How did you start to see difference between people backgrounds, cultures, at that age

Jim Lee  05:30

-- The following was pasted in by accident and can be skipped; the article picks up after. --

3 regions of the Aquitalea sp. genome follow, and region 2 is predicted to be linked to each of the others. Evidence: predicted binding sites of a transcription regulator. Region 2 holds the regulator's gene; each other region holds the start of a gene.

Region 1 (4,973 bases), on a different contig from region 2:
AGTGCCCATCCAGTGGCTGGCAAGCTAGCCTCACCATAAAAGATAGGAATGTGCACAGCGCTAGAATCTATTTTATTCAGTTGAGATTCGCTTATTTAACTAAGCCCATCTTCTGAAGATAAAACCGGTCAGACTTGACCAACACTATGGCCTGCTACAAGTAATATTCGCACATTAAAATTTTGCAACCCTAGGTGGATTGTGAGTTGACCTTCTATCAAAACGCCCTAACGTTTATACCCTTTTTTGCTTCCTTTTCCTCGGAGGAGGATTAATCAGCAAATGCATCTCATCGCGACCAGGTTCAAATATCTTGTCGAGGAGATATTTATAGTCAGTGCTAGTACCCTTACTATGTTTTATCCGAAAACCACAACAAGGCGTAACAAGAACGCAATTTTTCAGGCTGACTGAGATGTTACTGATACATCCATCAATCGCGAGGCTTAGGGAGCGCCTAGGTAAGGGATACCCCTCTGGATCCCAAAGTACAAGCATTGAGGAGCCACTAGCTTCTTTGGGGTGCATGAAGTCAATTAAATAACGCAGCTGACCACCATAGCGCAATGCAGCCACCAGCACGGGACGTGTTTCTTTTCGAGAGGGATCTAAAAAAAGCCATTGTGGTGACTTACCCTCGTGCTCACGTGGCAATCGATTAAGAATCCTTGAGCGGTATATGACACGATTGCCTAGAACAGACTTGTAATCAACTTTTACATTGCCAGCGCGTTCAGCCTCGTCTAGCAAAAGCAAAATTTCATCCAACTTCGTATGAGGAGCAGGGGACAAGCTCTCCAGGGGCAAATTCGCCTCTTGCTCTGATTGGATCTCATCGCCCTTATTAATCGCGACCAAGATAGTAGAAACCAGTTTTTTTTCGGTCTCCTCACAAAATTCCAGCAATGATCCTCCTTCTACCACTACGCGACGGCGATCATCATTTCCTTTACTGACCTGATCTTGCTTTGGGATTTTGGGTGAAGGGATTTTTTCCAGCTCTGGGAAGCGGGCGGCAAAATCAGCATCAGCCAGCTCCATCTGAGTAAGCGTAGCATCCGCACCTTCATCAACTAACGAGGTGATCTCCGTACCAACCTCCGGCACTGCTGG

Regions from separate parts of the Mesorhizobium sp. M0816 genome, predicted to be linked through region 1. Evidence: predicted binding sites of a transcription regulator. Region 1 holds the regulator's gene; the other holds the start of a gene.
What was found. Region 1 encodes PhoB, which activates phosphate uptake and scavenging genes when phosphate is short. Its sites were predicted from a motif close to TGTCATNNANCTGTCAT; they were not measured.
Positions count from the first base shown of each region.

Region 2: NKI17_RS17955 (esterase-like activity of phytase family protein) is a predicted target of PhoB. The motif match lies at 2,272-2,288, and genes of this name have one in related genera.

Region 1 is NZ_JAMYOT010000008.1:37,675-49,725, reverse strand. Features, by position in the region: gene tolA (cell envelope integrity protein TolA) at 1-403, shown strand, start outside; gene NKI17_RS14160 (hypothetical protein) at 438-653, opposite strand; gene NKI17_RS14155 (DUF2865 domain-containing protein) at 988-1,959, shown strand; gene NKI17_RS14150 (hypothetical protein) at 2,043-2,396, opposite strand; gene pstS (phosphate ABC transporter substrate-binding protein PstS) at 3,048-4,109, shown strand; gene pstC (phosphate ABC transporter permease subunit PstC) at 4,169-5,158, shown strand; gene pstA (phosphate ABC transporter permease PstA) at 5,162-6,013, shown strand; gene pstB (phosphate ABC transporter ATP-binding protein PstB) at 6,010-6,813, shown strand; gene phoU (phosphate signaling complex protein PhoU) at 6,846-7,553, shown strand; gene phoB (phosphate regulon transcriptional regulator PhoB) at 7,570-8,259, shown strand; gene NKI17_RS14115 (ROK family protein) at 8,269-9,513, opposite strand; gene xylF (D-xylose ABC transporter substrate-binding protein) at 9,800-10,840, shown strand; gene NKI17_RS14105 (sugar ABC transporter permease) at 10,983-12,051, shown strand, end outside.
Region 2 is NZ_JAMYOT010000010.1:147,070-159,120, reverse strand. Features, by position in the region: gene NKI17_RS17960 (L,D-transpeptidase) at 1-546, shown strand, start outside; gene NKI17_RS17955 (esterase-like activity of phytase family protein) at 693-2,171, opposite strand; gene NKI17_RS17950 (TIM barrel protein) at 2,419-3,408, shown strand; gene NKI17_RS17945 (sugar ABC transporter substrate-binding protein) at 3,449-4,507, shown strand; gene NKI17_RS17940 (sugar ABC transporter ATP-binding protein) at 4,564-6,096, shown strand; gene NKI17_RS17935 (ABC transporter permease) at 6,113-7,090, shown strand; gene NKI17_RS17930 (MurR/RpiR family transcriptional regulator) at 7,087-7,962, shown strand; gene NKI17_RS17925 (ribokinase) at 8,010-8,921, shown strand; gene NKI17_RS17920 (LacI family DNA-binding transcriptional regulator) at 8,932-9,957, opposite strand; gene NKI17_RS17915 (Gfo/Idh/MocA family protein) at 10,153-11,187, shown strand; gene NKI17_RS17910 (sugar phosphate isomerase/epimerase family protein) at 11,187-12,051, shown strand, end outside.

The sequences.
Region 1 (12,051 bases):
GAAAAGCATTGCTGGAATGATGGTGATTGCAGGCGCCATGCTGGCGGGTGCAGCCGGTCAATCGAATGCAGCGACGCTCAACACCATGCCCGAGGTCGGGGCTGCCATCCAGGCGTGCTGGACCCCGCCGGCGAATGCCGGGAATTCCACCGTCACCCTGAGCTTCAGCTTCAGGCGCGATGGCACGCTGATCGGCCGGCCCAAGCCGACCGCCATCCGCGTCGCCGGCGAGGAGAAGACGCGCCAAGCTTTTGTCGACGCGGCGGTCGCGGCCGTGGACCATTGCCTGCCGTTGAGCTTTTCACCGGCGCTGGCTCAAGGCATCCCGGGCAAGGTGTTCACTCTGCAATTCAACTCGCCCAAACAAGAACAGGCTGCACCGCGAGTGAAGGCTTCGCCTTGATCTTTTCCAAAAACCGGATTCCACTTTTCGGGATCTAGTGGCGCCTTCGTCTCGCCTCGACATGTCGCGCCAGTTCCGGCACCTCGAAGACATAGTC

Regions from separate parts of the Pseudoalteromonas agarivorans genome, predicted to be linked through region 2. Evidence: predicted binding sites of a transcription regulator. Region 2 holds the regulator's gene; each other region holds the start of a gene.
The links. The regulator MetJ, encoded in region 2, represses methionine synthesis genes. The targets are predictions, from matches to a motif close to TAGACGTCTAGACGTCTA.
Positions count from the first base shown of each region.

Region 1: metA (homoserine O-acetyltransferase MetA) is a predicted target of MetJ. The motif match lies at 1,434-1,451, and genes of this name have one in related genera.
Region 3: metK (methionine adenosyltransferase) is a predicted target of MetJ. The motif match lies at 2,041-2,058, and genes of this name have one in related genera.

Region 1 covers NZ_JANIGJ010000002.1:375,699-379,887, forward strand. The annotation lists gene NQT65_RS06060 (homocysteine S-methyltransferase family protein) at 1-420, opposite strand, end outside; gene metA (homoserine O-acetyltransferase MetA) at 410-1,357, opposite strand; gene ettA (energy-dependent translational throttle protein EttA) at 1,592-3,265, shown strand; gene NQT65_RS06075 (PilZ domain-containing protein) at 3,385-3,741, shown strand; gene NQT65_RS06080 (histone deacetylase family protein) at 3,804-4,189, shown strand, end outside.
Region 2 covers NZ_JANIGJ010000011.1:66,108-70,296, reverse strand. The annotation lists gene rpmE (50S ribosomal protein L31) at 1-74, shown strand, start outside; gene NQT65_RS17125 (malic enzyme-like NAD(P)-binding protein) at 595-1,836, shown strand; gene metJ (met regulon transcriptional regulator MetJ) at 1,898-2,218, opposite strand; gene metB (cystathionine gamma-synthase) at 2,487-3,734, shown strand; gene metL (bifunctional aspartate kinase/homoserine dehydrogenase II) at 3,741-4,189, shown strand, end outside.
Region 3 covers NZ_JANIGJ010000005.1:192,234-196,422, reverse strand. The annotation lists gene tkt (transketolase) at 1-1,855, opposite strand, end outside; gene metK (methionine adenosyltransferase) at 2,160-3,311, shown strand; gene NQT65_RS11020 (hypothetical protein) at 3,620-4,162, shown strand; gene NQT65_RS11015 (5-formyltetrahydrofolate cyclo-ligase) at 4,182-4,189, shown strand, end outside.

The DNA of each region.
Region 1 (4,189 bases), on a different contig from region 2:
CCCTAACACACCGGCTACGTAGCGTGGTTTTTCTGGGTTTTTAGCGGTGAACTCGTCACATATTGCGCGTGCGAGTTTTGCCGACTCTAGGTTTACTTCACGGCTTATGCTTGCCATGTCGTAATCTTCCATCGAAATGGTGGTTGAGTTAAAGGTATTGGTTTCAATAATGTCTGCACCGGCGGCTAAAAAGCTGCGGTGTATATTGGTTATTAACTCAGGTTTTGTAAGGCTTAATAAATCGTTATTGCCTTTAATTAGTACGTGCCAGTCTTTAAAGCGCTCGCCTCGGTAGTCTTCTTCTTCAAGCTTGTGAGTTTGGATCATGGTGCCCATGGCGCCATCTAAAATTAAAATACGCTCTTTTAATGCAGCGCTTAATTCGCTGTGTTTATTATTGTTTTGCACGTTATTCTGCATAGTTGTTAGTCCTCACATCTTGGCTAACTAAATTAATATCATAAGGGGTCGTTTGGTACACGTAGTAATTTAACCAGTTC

was some of the things that are interesting as it like one of the Korean Americans that I grew up with who the good friend of mine still today, interestingly enough, he has three older siblings. And I think they kind of had the opportunity to introduce some of these western culture practices. And so I think he was a lot more accepted into the mainstream culture, but also kind of understood my background, I mean, some of the commonalities that we had as we both played violin, and I remember in fifth grade, when we had got fifth grade orchestra was the first time we kind of intercepted and it was like, Oh, hey, like, that’s us, we had that bond. And so that’s the common agent story that he had. But he also has all these other stories, because his siblings were able to kind of introduce them to those Western cultural paradigms, adding those are like one of those things like, Hey, you two people are pretty much the same in a lot of areas. But something looks a little bit different, right? So those are some things like I started noticing some differences there. And then like navigating through the values of his parents were a little bit more open to some of the non academic areas of activities that were going on socially, like birthday parties and sleepovers were a big part of it. Like I wasn’t allowed to go to sleepovers, or like eating over at somebody’s house. My parents had a lot of resistance to that sometimes, like for Asians, it may come off, like why do you have to go to somebody else’s house what you think we can’t teach you and we don’t want them to think like we can house and feed you was part of the stigma in that way. So those are hard, like I didn’t get to go to a lot of sleepovers growing up, right. So then that also further separated my experiences and their experiences in that way. I also remember there was this thing called like the gate program, I don’t know if that’s like everywhere, but we have this gifted and talented education. So as a separate program for students that seem to be more gifted in academia that gave them other experiences. And I remember in sixth grade was when a lot of these like week camps, like we would go into the mountains, and there would be like a overnight cap that we would go. And I think those are like some very eye opening opportunities for me to see like, How do other people sleep? How did other people like set up travel. And that’s the first time I remember like the tent sleeping bag. So my parents went camping and stuff, but then like, how people packed their clothes, and what kind of clothes that they had, like, I just bought the same street clothes. But everybody else had like snow gear, because some of them we used to go skiing and snowboarding and things of that nature, which is for me as an immigrant was not something that in our lifestyle at the time, it was very foreign trust. So remember that one year reciprocals I first time seeing snow but everybody was ready for it was for I like all my clothes are soaking wet, because nothing was like snow ready? And again, it’s like, Oh, why was Jim a little different? Like what we see going through? Those are some areas that like I started recognizing, like, Okay, I’m still different, like, there’s something different about me. But I think also it’s one of those things where you don’t tend to celebrate it because you’re such a minority. And you seem like there’s something wrong with you not necessarily, hey, those differences are just inherent and part of the diversity that you have an opportunity to bring in. And so for when that non relatability and the inability to understand or like where you don’t fit in it. I think it’s also part of that Asian culture, like you always point out what’s different, and you stick out. And so in Asian culture, you don’t want to stick out like a sore thumb versus anything in Western culture can stick out like a sore thumb. But he got also solid braid that as in terms of like a unique value